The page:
Early morning weekend trips from Wedgwood/Ravenna to the UDistrict via Route 65 (20 minutes later on Saturday and Sunday) and Route 71 (90 minutes later on Saturday and no Sunday service)
Early weekend trips to SeaTac Airport via Link
Sunday trips to Downtown via Link and Routes 8, 65, 67, 75, and 372, all of which require bus/rail transfers at 30-minute headways.
There are a number of ways to fix this in the next few service changes, and I believe that we should only ask riders to rely on transfers if we can make them frequent 7 days per week. Once we’ve achieved that, we should work to match arterial frequencies to Link, as transfers between 10-minute trains and 15-minute buses make for good connection opportunities only twice per hour.
As ridership data begins to roll in this summer and Metro looks to its September 2016 and March 2017 service changes, I hope they consider further investments in arterial service feeding Link, and feel confident in cutting back less-ridden services to do so. Route 73 probably needs Sunday service, routes 8, 38, 65, 67, 75, and 372 need to be frequent on Sundays, and an early/late trip may need to be added on each. To pay for it, likely fat to trim could include Routes 71 and 78 in their entirety, or maybe even some trips on Route 49 if its 12-minute service is leaving it as empty as my front-window anecdotes suggest. Of course, there are also other areas in which Metro is adding duplicative frequency while these neighborhoods would continue to wait. Beyond the less than fun zero sum game of service hour allocation, we can of course also hope a growing economy continues to increase total service hour availability.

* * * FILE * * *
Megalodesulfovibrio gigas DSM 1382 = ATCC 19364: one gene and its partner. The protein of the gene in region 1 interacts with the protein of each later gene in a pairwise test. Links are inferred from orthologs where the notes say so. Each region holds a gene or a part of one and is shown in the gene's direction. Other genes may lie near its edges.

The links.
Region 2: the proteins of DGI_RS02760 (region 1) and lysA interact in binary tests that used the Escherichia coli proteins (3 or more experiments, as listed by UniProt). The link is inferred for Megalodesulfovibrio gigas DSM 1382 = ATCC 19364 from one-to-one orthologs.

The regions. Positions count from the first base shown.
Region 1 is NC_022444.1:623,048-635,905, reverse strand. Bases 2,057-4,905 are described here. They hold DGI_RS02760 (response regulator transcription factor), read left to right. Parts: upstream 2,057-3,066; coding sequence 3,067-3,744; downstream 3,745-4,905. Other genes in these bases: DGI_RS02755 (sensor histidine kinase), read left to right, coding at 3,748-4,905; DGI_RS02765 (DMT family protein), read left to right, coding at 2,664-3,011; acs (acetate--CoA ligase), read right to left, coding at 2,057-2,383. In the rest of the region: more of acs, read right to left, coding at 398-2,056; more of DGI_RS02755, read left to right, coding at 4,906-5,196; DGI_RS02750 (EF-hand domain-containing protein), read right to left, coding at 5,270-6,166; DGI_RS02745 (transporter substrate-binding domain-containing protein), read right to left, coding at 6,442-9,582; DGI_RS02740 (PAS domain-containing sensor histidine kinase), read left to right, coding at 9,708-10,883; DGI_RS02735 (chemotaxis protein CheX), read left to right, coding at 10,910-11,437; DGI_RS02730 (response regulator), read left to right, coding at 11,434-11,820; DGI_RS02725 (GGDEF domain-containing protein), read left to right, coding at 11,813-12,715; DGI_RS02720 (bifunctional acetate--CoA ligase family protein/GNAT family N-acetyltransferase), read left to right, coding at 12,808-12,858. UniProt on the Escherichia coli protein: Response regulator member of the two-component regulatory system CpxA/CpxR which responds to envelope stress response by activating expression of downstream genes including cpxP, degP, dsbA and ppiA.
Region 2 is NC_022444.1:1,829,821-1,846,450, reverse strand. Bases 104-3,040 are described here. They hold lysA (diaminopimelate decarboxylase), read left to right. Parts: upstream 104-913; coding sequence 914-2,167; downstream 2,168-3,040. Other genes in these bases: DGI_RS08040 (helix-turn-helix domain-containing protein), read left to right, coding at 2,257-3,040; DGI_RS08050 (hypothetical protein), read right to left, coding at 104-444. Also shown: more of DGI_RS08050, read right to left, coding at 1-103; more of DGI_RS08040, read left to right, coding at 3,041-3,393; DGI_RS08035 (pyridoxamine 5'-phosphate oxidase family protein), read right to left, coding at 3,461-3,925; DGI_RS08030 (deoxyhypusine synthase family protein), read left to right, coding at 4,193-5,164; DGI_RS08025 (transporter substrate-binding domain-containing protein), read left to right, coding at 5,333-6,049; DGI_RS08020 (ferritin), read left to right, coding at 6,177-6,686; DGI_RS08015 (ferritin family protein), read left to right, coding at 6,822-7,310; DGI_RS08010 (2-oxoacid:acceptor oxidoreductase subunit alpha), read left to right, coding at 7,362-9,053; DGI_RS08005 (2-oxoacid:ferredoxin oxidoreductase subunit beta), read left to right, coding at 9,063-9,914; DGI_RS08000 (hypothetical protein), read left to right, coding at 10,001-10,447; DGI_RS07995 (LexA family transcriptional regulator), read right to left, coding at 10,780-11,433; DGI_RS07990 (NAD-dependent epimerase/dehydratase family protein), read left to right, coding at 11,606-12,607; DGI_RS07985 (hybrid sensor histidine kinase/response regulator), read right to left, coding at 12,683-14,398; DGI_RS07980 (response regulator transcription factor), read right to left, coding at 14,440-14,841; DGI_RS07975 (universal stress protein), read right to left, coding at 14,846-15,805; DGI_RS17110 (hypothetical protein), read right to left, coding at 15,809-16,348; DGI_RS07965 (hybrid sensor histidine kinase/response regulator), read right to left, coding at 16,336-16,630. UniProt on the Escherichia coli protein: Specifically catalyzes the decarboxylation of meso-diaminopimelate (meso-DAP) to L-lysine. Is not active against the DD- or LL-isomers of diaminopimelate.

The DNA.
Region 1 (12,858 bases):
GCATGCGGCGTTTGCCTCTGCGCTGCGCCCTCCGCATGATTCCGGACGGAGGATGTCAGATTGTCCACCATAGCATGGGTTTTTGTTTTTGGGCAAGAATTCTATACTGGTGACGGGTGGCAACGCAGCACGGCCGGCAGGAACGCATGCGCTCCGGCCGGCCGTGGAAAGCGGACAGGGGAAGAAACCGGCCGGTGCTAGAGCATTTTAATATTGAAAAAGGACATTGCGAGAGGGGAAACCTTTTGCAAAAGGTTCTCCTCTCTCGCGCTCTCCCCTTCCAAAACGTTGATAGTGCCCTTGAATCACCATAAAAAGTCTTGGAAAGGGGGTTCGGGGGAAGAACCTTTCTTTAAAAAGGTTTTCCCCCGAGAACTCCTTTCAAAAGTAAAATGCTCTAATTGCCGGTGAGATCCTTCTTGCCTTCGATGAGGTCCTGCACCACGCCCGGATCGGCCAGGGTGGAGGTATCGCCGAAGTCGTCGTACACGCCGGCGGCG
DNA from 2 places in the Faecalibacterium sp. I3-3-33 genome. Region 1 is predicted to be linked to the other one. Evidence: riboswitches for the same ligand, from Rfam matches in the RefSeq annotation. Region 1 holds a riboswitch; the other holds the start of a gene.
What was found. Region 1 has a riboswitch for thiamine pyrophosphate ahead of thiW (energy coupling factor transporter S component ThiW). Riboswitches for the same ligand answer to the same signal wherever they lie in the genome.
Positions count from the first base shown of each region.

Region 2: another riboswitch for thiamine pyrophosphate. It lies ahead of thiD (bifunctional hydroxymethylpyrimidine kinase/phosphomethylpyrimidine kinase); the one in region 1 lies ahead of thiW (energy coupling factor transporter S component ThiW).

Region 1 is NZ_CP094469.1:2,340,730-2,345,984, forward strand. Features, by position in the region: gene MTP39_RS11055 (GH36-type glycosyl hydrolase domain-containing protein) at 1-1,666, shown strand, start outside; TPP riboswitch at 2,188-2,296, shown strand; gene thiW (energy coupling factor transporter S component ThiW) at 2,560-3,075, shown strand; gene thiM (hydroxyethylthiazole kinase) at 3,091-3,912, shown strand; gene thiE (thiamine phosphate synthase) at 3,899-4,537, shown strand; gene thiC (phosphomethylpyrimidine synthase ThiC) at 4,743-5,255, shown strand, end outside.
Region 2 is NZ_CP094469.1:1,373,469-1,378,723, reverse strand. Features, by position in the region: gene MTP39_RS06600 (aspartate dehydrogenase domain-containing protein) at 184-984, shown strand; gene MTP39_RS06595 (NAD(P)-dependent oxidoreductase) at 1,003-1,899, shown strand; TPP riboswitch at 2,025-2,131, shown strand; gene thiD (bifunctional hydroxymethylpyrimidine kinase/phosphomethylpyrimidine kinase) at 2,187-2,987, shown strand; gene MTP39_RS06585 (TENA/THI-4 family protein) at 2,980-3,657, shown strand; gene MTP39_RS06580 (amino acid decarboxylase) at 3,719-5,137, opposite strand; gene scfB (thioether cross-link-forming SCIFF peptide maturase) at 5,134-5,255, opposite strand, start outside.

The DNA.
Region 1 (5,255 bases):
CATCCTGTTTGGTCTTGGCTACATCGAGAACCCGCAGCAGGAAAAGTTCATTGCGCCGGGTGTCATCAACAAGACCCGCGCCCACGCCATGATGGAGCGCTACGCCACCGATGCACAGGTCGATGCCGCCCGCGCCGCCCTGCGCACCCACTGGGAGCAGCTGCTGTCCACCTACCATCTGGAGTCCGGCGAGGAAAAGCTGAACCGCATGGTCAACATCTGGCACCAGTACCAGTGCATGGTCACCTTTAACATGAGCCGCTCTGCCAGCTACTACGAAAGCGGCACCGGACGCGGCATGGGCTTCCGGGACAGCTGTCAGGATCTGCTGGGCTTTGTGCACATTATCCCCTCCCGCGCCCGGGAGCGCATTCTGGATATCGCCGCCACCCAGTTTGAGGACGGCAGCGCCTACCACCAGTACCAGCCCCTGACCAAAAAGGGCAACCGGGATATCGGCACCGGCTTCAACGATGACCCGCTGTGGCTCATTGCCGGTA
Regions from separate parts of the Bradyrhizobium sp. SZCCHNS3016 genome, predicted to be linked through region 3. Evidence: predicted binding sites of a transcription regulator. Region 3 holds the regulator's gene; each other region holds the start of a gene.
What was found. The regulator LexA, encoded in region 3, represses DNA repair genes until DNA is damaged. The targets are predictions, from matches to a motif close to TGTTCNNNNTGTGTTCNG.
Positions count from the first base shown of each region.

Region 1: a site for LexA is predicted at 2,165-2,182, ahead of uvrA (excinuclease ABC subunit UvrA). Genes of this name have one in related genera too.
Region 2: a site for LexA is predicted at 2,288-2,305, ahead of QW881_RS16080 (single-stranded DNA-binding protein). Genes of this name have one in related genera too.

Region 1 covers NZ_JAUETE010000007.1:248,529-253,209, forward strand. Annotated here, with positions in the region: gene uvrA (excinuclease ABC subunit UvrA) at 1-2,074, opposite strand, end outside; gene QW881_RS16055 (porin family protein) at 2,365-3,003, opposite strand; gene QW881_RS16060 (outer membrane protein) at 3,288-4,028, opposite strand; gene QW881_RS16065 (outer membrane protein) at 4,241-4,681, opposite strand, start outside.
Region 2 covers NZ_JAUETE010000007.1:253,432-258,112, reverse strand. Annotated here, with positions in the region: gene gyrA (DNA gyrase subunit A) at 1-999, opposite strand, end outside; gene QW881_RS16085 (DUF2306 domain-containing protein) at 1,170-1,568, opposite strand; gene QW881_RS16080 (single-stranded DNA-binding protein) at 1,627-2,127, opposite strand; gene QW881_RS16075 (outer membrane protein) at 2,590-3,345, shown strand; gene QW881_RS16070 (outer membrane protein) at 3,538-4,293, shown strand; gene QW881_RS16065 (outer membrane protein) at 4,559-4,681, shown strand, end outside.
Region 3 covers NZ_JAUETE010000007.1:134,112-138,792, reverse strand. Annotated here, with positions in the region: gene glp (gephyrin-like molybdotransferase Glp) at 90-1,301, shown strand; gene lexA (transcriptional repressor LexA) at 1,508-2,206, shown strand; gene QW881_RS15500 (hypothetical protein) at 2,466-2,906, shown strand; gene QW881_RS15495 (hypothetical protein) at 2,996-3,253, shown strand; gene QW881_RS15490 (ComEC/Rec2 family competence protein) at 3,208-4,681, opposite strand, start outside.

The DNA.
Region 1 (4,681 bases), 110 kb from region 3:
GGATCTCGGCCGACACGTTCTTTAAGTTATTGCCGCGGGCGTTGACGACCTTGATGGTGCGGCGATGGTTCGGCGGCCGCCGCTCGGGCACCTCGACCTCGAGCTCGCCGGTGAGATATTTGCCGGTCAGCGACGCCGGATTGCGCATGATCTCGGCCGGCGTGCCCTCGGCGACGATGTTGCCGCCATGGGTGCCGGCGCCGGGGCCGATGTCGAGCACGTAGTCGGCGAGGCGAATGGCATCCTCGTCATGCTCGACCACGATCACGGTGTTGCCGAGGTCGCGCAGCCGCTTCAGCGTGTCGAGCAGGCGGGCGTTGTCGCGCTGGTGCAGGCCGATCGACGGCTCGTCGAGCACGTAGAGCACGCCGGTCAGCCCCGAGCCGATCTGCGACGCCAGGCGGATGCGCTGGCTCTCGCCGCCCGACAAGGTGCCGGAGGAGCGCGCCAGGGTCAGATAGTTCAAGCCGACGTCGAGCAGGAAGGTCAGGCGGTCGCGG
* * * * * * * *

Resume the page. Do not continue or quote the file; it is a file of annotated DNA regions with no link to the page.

In addition, continued reliance on a UW Station transfer should come with an unwavering service availability guarantee. Anyone who experienced the 520 Bridge opening last weekend saw newly restructured routes unable to reach the station, in some cases dropping riders off at 15th Ave NE instead. Reliance on transfers can and should work, but we have to sweat the details.
[Update Wednesday 7:45am: Oran has sent over a version of his Seattle Transit Map showing only the routes that run frequently 7 days per week, and it does a stellar job of visualizing the gaps in relying on Link connections on weekends.]
On March 26, bus service along MLK Way between Mt. Baker Station and Rainier Beach Station took a quantum leap forward, with the roll-out of new route 38, which was split off from the infamously-unreliable route 8.
But even before the first run, Metro decided to undo the reliability improvement that was the raison d’etre for the split. On March 23, three days before route 38 was born, Metro forwarded a proposal to extend the route down Rainier and Jackson to the International District.
People felt a variety of emotions after Sound Transit released a draft ST3 package. There was excitement that, finally, we would have an opportunity to make progress on bringing rail to areas that have craved it for decades. There was angst that core elements would take a long time, which forced middle-aged advocates like me to confront our mortality. And finally, there was anger that (a) these were the wrong projects, and/or (b) that the suburbs had somehow hijacked resources that should have gone into the dense core.
Excitement is a reasonable reaction, if tempered by how much lies beyond our remaining professional lives. The projects closely reflect the input of key jurisdictions, and that input reflects the desires of real people who want a true escape from traffic. Many of the region’s densest neighborhoods, in addition to some with practical development potential, will finally connect with the system.